Metro Park noise survey doesn’t measure lower frequencies

Metro Park noise survey doesn’t measure lower frequencies

Residents complain about rumble, vibration of bass sounds –

metro park noiseLast month a noise survey was conducted to determine how nearby neighborhoods are affected by concert events at Metropolitan Park, and the outcome is a medley of voices seeking the harmony of compromise.

Results from a City of Jacksonville study of noise levels at Welcome to Rockville, a two-day music festival held April 27-28, indicated that sound emanating from the concert was within legal levels, but vibrations from the low frequency of the bass still caused neighbors concern.
“We are finding that the bass is a big problem,” said Councilman Don Redman who represents the South Shores and St. Nicholas residents who are most affected by the noise from these large festivals. “It wasn’t so much that the loudness was an issue, but the low tones which vibrates people’s houses.”

At the May 9 meeting of the City Council Ad Hoc Committee on Metropolitan Park a brief discussion took place on low frequency sounds that are felt rather than heard and survey results were presented by Steve Pace, a senior environmental engineering manager for the City.

In reports, Pace showed that while the loudest location was on Holmesdale Road in St. Nicholas, with maximum sound levels of 70 dBA on April 27 and 62 dBA on April 28, there were other times that the ambient noise of birds and frogs caused the highest readings, not the sounds from the festival.

“The conclusion was things were better,” Redman offered. “Promoters directed the speakers toward the north and northwest toward the stadium and the direction of the wind seemed to help too.”

City Council enacted legislation to exempt both the Welcome to Rockville festival and Funk Fest held May 11-12 from noise regulations so measurements could be taken without enforcing current noise limits. While the results from the Funk Fest study are not available yet, Jan Miller, a 28-year resident of St. Nicholas who wants to see limited paid concerts in Metropolitan Park, said the noise from Funk Fest was nothing compared to concert noise a few months ago.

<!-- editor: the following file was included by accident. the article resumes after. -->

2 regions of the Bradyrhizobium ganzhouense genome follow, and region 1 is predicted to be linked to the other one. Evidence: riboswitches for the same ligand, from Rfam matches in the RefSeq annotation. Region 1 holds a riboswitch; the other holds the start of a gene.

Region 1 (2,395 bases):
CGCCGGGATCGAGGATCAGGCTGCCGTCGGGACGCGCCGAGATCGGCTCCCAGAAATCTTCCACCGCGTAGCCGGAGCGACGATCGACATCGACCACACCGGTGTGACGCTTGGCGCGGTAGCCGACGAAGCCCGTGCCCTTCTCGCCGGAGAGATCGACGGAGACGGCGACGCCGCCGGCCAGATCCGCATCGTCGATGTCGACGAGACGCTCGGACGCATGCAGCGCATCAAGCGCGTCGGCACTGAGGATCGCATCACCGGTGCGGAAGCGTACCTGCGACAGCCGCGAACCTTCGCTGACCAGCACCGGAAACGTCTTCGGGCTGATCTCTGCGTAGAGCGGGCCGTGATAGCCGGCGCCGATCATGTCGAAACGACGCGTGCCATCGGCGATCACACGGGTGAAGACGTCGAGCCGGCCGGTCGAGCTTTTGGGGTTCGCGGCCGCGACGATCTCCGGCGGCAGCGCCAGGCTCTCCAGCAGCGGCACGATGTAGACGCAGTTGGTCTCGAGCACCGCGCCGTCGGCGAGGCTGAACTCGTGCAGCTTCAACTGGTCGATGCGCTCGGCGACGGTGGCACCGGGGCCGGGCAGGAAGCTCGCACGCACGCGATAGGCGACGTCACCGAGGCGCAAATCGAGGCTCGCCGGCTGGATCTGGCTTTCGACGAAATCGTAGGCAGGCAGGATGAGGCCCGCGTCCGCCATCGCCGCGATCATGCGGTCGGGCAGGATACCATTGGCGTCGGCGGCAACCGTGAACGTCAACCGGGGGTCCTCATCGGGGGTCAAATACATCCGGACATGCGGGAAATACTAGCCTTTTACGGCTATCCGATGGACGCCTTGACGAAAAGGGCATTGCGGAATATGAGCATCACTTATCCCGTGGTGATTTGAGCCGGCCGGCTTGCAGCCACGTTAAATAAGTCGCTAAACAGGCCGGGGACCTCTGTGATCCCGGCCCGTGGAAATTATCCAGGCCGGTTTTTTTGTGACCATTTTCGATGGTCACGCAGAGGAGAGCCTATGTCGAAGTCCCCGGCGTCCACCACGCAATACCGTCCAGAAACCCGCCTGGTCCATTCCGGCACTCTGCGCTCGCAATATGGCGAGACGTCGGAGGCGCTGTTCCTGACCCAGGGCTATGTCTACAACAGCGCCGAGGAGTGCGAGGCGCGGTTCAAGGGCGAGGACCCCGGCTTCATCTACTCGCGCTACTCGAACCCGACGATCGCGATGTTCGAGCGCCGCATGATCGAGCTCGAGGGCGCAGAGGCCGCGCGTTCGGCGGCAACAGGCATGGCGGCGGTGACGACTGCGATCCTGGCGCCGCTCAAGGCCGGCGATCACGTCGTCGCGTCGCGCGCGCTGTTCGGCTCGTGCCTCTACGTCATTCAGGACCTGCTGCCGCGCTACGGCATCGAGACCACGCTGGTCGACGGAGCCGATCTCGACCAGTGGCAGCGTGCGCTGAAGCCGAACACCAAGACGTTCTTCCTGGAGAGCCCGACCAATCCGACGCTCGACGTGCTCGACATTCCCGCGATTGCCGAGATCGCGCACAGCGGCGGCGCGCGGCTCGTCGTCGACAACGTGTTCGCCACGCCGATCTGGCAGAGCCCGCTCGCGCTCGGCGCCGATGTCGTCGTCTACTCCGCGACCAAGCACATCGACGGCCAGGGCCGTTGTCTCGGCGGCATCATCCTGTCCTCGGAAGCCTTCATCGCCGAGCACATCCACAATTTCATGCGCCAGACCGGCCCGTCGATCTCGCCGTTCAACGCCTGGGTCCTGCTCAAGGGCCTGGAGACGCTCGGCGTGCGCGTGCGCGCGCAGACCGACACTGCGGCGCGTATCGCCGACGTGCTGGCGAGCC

“Funk Fest was not nearly as loud,” Miller said. “There was a lot of rumble noise, but not like the clarity we heard a couple of months ago. It was so loud then it was like someone was standing in my own yard shouting profanity.”

Renee Soforenko, a 21-year resident of St. Nicholas, has a different take on the noise.
“I live right across the river from the stadium and I think the concerts are very vibrant and exciting,” Soforenko said. “I don’t see anyone complaining about the fair where western music is played for 10 days. I can hear the cows. I don’t think a community should pick and choose the noise we hear.”

Soforenko likens it to building a house by an airport and complaining about the airplanes. “I’m just not getting what all the fuss is about.”
Mike Yokan, one of the Welcome to Rockville promoters, said efforts to contain the noise included focusing the main stage away from the neighborhood and limiting sound decibels to 105 dBA. Miller said these changes did seem to help with overall noise levels, but she thinks the bass sounds also need to be considered. “The noise ordinance currently in effect is based on decibel levels. It doesn’t measure the bass which comes across the water. It doesn’t monitor the true noise.”

Yokan, who believes the festival had a “multi-million dollar impact” on the city, is optimistic that promoters can work with the City to address such problems. “In general we are very pleased with the results of the measures we took to address the concerns of the neighborhood,” Yokan said. “We believe there are further measures than can be taken if the low end sounds are a problem.”

Redman thinks one solution is to move these events to the Cecil Commerce Center.  “Metropolitan Park is not the place for these kinds of concerts,” Redman said. “It’s a park, not an amphitheater.”

Yokan thinks the current location is ideal. “The nearby hotels, clubs and restaurants, the easy access to the venue for both local music lovers and out-of-town patrons, and the great backdrop of the river and the downtown skyline make Met Park an ideal venue,” said Yokan.
“It’s a big fight. They want what they want, and we want peace and quiet,” Miller said.  “I think if we can all work together. We can compromise and come to a decision we agree on.”
By Lara Patangan
Resident Community News

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